Canadian pension plans have increased their demand for long corporate bonds, but high demand and low yields combined with a relatively small marketplace in Canada can pose challenges for investors, said Randall Malcolm, senior managing director and portfolio manager of Canadian public fixed income at SLC Management.
“When we look at the supply side of things, the long end of the corporate market in Canada is about $150 billion,” he said during the Canadian Investment Review’s Plan Sponsor Exchange conference in February. “It’s relatively small relative to the demand you could see there.”
Another challenge is that the market isn’t diversified and is highly correlated. As well, there are challenges trading. “If you’re a long corporate bond holder, it takes a lot to shake the Canadians out of their bonds.”
The U.S. market, on the other hand, has more diversity, said Malcolm. For instance, the U.S. has a technology sector.
For most Canadian DB plans that do go outside of Canada, it’s important to hedge both currency risk and interest rate risk, he added.
For longer-term foreign currency denominated bonds, using currency forwards will only hedge the foreign currency, but won’t bring the bonds back to a Canadian yield curve exposure, he said. Instead, he suggested that investors use cross currency swaps to provide both a currency and a yield curve hedge.
In addition, for more actively traded foreign bond strategies, he noted a cross currency swap portfolio hedge can help minimize the transactions costs.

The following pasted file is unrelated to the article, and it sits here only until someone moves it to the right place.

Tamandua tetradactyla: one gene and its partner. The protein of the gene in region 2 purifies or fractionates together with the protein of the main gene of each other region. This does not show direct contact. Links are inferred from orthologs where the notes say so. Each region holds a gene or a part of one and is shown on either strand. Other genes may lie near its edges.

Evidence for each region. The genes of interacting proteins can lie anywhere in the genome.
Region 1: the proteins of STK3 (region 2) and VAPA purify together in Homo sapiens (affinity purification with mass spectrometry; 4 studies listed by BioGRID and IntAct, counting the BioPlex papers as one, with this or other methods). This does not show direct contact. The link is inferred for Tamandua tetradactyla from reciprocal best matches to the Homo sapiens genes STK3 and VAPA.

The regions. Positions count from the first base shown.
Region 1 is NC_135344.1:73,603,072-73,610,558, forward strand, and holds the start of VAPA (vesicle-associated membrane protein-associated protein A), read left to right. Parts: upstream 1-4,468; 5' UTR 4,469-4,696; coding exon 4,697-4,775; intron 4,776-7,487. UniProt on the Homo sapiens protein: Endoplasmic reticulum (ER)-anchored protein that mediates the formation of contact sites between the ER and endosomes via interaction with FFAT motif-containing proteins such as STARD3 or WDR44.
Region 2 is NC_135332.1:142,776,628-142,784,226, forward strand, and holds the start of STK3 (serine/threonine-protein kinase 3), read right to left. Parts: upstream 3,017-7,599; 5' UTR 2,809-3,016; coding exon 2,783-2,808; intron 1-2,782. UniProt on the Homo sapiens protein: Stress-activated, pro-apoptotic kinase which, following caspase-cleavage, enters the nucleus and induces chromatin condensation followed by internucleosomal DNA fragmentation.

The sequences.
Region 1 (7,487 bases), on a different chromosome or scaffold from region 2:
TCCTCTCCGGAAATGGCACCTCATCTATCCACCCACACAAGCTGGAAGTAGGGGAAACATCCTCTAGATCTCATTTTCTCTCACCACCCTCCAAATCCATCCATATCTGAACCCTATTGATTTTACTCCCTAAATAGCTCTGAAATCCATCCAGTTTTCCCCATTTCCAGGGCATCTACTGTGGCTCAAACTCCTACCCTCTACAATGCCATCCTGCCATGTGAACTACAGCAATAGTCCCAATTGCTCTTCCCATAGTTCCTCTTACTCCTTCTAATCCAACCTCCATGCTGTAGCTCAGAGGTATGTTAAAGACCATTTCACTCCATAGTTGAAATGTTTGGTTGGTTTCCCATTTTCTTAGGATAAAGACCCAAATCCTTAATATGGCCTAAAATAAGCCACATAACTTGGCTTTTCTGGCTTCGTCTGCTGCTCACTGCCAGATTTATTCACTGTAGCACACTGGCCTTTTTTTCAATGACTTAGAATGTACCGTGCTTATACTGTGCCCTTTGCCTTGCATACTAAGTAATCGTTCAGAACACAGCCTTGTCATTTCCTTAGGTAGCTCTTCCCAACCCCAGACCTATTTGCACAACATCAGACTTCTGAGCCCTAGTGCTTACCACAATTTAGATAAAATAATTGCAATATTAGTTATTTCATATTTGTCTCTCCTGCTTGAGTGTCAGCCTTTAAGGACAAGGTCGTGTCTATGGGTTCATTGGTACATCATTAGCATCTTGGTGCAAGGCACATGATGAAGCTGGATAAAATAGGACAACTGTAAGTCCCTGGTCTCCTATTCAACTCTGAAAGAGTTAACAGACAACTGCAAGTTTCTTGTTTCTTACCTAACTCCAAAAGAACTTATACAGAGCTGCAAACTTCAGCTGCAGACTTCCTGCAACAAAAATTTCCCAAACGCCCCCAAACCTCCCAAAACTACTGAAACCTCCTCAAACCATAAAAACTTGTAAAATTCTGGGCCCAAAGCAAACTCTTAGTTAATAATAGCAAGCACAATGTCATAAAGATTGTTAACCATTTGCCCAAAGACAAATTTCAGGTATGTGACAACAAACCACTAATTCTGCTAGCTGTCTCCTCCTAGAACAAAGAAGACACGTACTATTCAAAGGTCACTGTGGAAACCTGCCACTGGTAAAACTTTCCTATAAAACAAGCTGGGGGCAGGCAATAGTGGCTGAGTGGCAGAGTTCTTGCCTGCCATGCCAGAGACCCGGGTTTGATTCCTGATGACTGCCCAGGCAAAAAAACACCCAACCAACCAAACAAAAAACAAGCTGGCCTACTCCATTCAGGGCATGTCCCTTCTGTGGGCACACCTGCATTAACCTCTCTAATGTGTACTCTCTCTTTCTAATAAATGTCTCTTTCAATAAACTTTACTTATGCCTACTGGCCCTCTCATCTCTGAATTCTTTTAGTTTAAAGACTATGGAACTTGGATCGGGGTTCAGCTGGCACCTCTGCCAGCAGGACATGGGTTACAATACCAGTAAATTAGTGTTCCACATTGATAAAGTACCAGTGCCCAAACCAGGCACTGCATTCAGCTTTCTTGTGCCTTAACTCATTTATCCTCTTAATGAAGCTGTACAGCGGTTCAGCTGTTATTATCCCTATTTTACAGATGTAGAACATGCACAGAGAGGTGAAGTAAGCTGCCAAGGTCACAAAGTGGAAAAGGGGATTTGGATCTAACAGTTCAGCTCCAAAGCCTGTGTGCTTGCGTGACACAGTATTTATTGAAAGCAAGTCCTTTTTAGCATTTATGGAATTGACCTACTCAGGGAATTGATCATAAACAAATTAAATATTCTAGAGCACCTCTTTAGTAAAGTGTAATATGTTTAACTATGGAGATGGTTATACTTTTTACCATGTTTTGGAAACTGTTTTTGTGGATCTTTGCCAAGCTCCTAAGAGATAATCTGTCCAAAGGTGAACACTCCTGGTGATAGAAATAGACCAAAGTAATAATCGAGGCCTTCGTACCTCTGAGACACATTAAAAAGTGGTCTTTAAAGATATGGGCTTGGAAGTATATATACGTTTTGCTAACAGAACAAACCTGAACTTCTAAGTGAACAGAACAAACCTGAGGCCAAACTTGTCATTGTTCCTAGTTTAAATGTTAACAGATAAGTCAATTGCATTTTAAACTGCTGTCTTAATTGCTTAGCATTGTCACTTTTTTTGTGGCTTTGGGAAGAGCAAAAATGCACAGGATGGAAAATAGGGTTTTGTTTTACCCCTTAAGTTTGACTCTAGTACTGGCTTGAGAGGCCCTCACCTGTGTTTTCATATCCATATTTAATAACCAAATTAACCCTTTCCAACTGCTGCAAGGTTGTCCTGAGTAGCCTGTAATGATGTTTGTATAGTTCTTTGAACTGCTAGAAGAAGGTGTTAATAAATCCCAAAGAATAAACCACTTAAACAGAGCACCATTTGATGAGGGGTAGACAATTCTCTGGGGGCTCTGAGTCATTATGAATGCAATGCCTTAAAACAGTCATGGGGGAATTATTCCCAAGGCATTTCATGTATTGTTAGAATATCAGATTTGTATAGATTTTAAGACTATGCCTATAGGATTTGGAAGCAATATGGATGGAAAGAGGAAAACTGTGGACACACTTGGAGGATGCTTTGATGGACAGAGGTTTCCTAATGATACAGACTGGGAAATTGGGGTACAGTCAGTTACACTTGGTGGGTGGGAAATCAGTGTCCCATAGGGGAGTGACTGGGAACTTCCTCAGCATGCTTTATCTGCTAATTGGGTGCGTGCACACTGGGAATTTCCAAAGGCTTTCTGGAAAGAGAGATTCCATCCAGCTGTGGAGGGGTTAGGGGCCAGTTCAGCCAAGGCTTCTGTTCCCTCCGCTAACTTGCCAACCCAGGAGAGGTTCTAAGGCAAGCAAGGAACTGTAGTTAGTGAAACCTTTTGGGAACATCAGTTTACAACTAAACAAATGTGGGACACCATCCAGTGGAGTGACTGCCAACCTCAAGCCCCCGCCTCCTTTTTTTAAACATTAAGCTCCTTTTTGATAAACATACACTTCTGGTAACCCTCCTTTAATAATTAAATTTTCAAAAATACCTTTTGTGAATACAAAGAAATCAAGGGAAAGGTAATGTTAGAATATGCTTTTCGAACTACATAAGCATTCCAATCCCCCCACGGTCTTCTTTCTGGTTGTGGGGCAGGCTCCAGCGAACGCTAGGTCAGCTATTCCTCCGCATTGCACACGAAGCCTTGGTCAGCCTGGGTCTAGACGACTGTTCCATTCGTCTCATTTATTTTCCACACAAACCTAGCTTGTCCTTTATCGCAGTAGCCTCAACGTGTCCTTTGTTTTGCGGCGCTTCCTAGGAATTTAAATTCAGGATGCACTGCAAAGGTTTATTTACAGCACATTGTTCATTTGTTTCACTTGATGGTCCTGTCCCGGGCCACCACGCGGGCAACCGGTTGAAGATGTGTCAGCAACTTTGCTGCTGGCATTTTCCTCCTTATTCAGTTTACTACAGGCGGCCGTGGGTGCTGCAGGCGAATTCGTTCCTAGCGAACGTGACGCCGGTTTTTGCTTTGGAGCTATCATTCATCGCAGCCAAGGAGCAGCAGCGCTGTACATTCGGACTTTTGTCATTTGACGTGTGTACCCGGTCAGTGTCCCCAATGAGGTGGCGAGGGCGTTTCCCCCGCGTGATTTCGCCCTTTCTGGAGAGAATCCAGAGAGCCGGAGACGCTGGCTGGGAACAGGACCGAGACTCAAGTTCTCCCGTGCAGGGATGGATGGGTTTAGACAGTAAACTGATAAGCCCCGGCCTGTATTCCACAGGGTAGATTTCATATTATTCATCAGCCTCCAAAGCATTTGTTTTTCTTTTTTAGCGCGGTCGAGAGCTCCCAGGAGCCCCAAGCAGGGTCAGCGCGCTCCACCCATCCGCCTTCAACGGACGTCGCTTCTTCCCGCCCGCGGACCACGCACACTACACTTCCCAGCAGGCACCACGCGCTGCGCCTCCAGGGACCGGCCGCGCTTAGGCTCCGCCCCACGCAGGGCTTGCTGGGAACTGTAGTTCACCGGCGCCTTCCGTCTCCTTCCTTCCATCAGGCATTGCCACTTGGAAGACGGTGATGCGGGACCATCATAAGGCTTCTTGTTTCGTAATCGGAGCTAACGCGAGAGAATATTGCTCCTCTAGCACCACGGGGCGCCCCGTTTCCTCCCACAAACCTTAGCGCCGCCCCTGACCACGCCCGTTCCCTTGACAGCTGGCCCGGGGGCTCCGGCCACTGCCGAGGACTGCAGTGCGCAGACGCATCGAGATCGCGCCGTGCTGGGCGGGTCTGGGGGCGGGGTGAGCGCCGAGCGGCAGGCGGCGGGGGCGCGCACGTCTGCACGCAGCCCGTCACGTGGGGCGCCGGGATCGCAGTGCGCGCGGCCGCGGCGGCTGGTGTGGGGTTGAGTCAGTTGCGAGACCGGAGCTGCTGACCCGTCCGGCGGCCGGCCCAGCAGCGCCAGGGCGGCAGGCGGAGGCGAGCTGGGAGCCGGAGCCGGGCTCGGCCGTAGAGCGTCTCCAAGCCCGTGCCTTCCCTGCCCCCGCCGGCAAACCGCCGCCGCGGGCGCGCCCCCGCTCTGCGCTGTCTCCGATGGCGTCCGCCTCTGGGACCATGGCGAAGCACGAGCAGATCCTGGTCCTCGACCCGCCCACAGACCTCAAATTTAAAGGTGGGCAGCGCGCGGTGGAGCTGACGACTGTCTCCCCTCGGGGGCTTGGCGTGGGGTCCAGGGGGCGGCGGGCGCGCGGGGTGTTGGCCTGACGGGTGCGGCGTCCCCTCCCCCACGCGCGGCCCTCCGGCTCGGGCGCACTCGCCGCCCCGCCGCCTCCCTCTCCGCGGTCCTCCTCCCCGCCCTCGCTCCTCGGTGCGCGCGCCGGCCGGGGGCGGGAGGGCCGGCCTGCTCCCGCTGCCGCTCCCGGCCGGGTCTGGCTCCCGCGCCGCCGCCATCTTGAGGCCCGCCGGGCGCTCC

While more credits are available outside of Canada, there are risks that investors won’t have insights into those companies, Malcolm noted. “Having insights as to who’s really going to attain their goals and who’s going to [deleverage] their business is key.”
Malcolm also cautioned about taking a passive approach to foreign corporate credit and highlighted the opportunities in both the U.S. and Canada. For example, SLC Management takes advantage of its U.S. insights, and manages the Canadian and U.S. credits in one portfolio, which can come with efficiency benefits.
As an example he noted if Bell Media Inc. trades at a credit spread of 140 basis points in the U.S. and this swaps to a credit spread of about 200 basis points in Canadian currency, but it could be bought in Canada for 210 basis points, then it wouldn’t make sense to purchase that name in the U.S.
“There’s trades even with the swap that trade cheaper in Canada and there’s names that trade cheaper in the U.S.,” said Malcolm. “Really, what we’re doing is a function of relative credit spreads and the benefit of the swap. So combining those two — and to the extent these move in different directions — it creates opportunities for us that might not be there for an index fund.”
This article first appeared in Canadian Investment Review.